The Case for Books: Past, Present, and Future by Robert Darnton

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The Case for Books: Past, Present, and Future by Robert Darnton

Category: History
Rating: 4/5
Reviewer: John Van der Kiste
Reviewed by John Van der Kiste
Summary: A collection of essays about the future of the physical book and the threat posed to it by the digital revolution.
Buy? Yes Borrow? Yes
Pages: 256 Date: September 2010
Publisher: PublicAffairs
ISBN: 978-1586489021

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Reading a book, whether for study or relaxation, in the sitting room, in bed, on public transport, or almost anywhere else, has been one of everybody's favourite activities for many a long year, and not just by visitors and contributors to this site. (Therein lies a paradox, I hear you say). As Darnton points out in his introduction, the good old-fashioned book was not destroyed by newspapers (or magazines, for that matter), any more than television destroyed radio, or the internet made people abandon TV.

Yet nothing lasts forever. The typewriter, the postcard and even the handwritten letter used to be commonplace. A generation is growing up which increasingly regards these as relics of a bygone age. Local bookshops are threatened by the big chains, themselves at the mercy of Amazon. What implications does this have for the library, and most importantly the book?

In this collection of essays, Darnton, Historian and Director of the Harvard University Library, looks long and hard at the future of what we might call the information industry. The whole question is clouded by contradictions. We book lovers increasingly log on to the internet – this site, for example – but it does not lure us away from the printed word between hard or soft covers. New titles are still published annually in their thousands, and unlike new music releases, show little if any sign of being on a downward slope. The physical form is durable, and although certain kinds of paper and binding are subject to decay, books have still stood the test of time. The format is convenient, they are easily portable, are not dependent on a power supply, and they give off special rather inviting smells. Lest you think this sounds trivial, one French online publisher is trying to get round this by giving its customers a sticker that when affixed to their computer gives off a fusty, bookish smell. You couldn't make it up, could you?

About twenty years ago, libraries were busy transferring newspaper and journal runs to microfilm or microfiche. Time has proved that the results were often unsatisfactory and such materials were vulnerable to degrading – only after many thousands of bound volumes of original newspapers had been cut open, photographed, destroyed and therefore lost for ever. Much the same thing is thought to be happening with Google's controversial digitization of books. It will fail to reproduce texts perfectly, and does not commit itself to conserving them indefinitely. Its quality control is indifferent, as it employs thousands of engineers but, it seems, not a single bibliographer, and unlike the official copyright libraries in Britain or the American Library of Congress, is a private monopoly unregulated by law which could impose and raise prices sharply without being challenged.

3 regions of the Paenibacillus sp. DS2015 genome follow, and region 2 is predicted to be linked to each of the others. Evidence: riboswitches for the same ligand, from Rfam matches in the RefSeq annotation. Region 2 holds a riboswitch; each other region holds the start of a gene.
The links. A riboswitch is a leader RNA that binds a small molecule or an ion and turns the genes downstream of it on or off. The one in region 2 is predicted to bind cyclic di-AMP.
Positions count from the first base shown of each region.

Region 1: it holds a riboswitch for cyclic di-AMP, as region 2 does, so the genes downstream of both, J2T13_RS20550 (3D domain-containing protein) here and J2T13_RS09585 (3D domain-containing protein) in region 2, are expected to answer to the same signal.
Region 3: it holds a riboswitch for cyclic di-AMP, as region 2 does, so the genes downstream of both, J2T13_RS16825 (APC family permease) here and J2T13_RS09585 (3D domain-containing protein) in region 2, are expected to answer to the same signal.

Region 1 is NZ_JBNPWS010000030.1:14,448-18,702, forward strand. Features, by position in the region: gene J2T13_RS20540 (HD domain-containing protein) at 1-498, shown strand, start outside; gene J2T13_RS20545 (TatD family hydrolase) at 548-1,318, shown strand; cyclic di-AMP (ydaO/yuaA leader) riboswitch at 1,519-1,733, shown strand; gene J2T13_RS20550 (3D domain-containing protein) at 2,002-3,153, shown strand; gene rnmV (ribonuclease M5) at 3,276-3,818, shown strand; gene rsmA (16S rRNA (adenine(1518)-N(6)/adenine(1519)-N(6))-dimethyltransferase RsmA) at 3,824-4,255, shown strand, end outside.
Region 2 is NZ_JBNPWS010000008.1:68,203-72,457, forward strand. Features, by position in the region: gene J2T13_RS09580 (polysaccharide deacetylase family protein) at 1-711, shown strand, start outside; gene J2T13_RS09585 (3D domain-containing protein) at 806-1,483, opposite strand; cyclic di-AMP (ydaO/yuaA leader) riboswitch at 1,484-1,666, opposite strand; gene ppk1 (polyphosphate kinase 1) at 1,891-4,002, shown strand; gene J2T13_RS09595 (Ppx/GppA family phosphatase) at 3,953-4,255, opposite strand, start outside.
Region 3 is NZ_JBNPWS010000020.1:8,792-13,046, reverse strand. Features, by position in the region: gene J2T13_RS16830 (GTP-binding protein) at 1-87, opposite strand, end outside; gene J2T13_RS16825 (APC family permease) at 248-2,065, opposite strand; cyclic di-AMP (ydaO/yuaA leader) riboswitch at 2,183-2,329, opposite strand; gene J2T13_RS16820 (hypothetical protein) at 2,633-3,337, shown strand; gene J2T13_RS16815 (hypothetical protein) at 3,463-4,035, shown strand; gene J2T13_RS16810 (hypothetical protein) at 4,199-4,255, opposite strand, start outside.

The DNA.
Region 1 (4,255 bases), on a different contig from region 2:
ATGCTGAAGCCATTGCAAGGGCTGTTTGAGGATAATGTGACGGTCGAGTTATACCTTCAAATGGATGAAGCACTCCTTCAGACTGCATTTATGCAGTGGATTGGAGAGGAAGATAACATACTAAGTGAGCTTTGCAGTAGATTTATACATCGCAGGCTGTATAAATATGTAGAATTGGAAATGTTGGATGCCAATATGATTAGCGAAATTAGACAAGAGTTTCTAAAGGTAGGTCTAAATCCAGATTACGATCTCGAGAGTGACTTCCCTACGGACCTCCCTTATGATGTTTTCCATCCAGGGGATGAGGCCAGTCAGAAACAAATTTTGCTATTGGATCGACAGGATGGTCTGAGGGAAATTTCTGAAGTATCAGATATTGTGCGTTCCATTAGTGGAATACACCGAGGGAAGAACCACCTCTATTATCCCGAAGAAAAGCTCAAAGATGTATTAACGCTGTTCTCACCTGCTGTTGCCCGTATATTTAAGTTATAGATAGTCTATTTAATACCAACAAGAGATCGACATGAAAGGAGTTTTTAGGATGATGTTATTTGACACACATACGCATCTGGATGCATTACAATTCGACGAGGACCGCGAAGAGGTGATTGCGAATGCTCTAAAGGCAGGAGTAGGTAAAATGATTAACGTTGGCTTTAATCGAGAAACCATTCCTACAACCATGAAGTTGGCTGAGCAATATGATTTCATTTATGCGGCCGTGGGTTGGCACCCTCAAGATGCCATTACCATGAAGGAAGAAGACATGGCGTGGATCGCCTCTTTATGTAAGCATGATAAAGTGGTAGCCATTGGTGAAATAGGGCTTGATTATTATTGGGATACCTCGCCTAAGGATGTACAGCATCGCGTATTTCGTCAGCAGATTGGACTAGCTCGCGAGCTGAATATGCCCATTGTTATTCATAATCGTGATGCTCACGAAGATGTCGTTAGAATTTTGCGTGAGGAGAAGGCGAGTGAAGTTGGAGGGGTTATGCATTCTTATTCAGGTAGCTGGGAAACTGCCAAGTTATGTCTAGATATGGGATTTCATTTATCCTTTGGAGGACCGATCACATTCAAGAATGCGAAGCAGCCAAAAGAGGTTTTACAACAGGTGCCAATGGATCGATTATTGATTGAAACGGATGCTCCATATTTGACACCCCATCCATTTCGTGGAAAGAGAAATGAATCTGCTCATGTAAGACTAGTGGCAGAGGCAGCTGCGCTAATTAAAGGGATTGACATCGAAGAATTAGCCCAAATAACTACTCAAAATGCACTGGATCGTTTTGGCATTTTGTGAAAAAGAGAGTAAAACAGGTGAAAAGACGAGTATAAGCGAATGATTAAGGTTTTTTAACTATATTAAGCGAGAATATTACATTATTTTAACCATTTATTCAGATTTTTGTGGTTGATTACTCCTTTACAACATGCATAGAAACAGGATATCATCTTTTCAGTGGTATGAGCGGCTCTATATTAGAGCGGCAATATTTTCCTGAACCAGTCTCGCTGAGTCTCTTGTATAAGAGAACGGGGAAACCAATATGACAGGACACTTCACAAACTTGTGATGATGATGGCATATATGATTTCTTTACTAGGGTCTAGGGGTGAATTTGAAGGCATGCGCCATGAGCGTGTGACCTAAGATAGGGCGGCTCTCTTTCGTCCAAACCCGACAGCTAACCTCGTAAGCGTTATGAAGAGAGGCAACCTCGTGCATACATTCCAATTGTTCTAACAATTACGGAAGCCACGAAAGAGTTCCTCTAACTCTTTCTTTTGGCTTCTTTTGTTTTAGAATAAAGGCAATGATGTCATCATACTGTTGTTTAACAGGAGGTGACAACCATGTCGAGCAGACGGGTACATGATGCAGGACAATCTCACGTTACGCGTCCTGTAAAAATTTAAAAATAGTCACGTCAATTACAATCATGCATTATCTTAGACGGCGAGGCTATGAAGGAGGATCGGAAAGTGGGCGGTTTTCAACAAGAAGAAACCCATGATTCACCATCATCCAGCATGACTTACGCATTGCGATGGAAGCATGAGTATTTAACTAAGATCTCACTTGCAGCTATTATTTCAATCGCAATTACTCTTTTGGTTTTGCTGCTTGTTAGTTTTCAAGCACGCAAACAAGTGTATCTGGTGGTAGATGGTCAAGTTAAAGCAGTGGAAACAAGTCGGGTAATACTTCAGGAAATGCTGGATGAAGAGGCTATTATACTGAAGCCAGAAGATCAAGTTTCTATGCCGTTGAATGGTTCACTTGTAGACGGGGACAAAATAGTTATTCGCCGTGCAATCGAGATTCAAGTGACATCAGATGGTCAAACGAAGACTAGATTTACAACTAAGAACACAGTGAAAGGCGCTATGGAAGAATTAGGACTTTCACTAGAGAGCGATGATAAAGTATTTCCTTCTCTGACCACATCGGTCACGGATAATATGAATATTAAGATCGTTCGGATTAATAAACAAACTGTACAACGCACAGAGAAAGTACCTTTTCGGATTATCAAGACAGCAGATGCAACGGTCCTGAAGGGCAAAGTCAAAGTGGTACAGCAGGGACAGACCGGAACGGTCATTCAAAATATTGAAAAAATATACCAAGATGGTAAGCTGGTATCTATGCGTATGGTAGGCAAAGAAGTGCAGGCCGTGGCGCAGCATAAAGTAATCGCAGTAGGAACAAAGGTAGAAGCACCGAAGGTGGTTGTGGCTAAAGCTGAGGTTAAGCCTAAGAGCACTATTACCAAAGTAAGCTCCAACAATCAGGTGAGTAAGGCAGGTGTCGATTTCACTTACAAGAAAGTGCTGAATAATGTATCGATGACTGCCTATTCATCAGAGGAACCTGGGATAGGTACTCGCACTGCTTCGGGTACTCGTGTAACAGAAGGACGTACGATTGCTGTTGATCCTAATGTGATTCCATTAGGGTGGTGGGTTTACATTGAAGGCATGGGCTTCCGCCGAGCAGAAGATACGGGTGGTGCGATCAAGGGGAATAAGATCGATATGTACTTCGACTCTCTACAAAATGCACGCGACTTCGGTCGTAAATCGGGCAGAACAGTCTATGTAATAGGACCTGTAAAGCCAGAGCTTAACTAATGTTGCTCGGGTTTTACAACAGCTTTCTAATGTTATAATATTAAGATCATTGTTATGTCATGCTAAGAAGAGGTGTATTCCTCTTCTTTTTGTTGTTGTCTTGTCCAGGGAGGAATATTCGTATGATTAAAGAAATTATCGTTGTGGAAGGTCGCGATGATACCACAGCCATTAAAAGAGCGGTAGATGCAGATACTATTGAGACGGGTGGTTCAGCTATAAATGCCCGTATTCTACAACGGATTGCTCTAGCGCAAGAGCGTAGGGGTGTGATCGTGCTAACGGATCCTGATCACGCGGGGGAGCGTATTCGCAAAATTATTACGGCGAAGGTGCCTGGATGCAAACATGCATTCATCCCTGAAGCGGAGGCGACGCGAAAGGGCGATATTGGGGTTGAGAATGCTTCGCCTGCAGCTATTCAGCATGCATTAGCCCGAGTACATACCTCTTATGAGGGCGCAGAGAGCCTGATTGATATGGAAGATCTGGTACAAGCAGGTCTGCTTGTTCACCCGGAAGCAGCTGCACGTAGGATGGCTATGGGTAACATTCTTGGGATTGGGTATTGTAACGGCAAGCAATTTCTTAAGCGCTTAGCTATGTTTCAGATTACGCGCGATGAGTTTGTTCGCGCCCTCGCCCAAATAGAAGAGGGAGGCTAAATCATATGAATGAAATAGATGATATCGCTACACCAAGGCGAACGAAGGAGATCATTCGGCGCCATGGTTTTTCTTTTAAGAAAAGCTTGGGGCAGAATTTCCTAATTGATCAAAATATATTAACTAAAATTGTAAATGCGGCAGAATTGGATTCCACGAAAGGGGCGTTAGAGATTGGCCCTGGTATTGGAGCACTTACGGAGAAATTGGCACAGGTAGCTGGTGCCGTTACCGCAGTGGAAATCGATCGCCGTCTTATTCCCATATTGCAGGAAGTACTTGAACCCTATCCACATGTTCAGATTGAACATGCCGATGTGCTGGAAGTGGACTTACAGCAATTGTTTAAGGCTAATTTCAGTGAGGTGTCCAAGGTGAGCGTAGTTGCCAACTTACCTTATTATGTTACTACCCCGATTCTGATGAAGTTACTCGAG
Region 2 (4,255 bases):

Moreover, texts 'born digital' belong to an endangered species; we have lost 80% of all silent films, and 50% of those made before World War II.

These articles, some of which he admits were simply 'fired off', were written over a span of almost thirty years and have appeared in various other publications. Despite editing, there is a certain amount of overlap between them and the result does perhaps lack a little tidiness or tautness.

Darnton is a historian and librarian, who asks many questions though he is unable to come to firm conclusions, apart from conceding that 'whatever the future may be, it will be digital'. Given the nature of the subject, this is not surprising. The process of information technology has always been steadily evolving, though since the advent of the internet, it is perhaps doing so at a faster rate than ever before. Yet in his asking the questions, and demonstrating the pros and cons very sharply, he has done us a service in writing this book. Maybe I should add that he has also made a stand for the tried and tested traditional medium by making it available as a book and not publishing it online instead.

Our thanks to PublicAffairs for sending a review copy to Bookbag.

For another, albeit very different look at books 'in book form', you may also be interested to read Enemies of Books by William Blades.

Buy The Case for Books: Past, Present, and Future by Robert Darnton at Amazon You can read more book reviews or buy The Case for Books: Past, Present, and Future by Robert Darnton at

Buy The Case for Books: Past, Present, and Future by Robert Darnton at Amazon You can read more book reviews or buy The Case for Books: Past, Present, and Future by Robert Darnton at


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